The House of Lords agreed to Amendment 14 by 213 votes to 209, defeating the Government by four votes.
Amendments 15 to 21, also moved by Lord Hannay were agreed to without voting.
The House of Lords voted against Amendment 22, moved by Lord Kerr of Kinlochard, which sought to introduce a new clause that would require a referendum to be held before the UK could adopt the euro as its currency. The amendment was defeated by 188 votes to 187.
On Wednesday 8 June, the House of Lords agreed to an amendment which would set a threshold for voter turnout in referendums to ratify treaty changes and define the role of the Government in ratifying treaty changes when that threshold is not met – narrowly defeating the Government.
Lord Williamson of Horton moved Amendment 5, which would set a turnout threshold of 40% of the electorate to ratify treaty changes by referendum and would determine the process for ratifying treaty changes when fewer than 40% of the electorate votes. Moving the amendment, Lord Williamson explained: ‘This amendment would bring back a role for Parliament in those cases, and only in those cases, where the British public had demonstrated their lack of interest by a very low turnout in a referendum.’
The House of Lords voted to agree to Amendment 5 by 221 votes to 216 votes – a defeat for the Government by five votes.
The House of Lords voted against Amendment 5A, moved by Lord Liddle, which sought to allow referendums not be held in accordance with a process set out in a consequential amendment (Amendment 5B). Moving the amendment, Lord Liddle explained: ‘If you are seriously committed to Britain's participation in the European Union, you want a British Government to be able to respond flexibly to events and to be a good partner to our partners in the Union. We cannot completely tie our hands in advance when we do not know the future-as the example of the European stability mechanism shows.’ The amendment was defeated by 208 votes to 158.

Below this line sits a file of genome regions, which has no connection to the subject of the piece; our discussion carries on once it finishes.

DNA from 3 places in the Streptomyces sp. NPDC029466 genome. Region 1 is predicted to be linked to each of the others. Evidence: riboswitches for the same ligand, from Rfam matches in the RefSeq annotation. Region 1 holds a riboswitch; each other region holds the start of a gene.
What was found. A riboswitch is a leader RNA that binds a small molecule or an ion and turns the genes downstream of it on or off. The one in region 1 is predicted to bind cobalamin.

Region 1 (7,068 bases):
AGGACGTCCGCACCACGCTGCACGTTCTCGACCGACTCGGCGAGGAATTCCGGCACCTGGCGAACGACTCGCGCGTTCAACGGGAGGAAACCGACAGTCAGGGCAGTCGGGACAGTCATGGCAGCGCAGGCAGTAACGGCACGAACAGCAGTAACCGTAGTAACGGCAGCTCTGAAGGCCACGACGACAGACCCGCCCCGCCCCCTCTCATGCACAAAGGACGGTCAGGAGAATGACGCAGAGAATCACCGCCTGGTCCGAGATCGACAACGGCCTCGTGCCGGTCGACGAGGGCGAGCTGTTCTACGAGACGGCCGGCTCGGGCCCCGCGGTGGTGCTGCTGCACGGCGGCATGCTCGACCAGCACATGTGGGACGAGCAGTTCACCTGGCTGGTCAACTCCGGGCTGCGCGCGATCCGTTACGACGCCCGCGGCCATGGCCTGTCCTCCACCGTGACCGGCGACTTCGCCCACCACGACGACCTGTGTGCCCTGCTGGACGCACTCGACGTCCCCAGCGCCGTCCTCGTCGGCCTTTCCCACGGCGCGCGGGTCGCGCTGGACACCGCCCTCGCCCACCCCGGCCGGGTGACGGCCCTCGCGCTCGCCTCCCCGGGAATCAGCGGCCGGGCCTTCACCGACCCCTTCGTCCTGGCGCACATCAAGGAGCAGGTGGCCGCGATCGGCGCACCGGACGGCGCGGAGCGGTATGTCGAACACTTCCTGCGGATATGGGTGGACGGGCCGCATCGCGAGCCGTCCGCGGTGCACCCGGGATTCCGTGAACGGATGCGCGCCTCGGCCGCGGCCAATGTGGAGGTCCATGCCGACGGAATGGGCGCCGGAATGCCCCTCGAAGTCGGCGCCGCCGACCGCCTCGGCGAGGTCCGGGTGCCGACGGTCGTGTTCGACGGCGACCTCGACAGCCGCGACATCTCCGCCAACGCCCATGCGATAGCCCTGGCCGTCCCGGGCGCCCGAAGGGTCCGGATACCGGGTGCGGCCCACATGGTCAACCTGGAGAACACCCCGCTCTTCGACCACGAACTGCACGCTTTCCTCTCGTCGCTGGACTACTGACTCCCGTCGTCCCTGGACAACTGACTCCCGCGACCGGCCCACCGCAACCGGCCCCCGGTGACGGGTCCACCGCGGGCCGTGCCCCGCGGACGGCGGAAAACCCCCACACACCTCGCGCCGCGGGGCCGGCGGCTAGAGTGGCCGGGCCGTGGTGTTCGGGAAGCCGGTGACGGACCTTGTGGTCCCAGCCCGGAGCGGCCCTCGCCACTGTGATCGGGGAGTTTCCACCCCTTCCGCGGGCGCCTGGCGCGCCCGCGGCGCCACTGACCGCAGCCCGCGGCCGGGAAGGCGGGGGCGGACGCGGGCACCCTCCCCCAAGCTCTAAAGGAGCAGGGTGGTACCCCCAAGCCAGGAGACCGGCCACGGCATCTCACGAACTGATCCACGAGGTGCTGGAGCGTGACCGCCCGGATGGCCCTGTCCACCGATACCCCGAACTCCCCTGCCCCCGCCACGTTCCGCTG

Members of the Lords also agreed without voting to Amendment 2, moved by Lord Howell of Guildford; Amendment 4, moved by Lord Wallace of Saltaire; Amendment 7, also moved by Lord Howell; Amendment 8, moved by Lord Williamson of Horton.
The European Union Bill aims to alter the UK procedures for agreeing to or ratifying certain EU decisions and Treaty changes.
The Bill provides for the parliamentary approval of the Transitional Protocol on MEPs agreed at an Inter-Governmental Conference held on 23 June 2010. This means the additional UK MEP provided for in the current EU Treaty can take up his or her seat before the next European Parliament elections in 2014. It also makes arrangements for the election of the extra UK MEP.
The Bill also provides for a clause that affirms that EU law takes effect in the UK only because Parliament wills that it should; this confirms the principle that Parliament is sovereign.
The European Union Bill, which began its passage through Parliament in the Commons, completed its committee stage in the House of Lords on 25 May.
Report stage in the Chamber gives all Members of the Lords further opportunity to consider all amendments (proposals for change) to a Bill.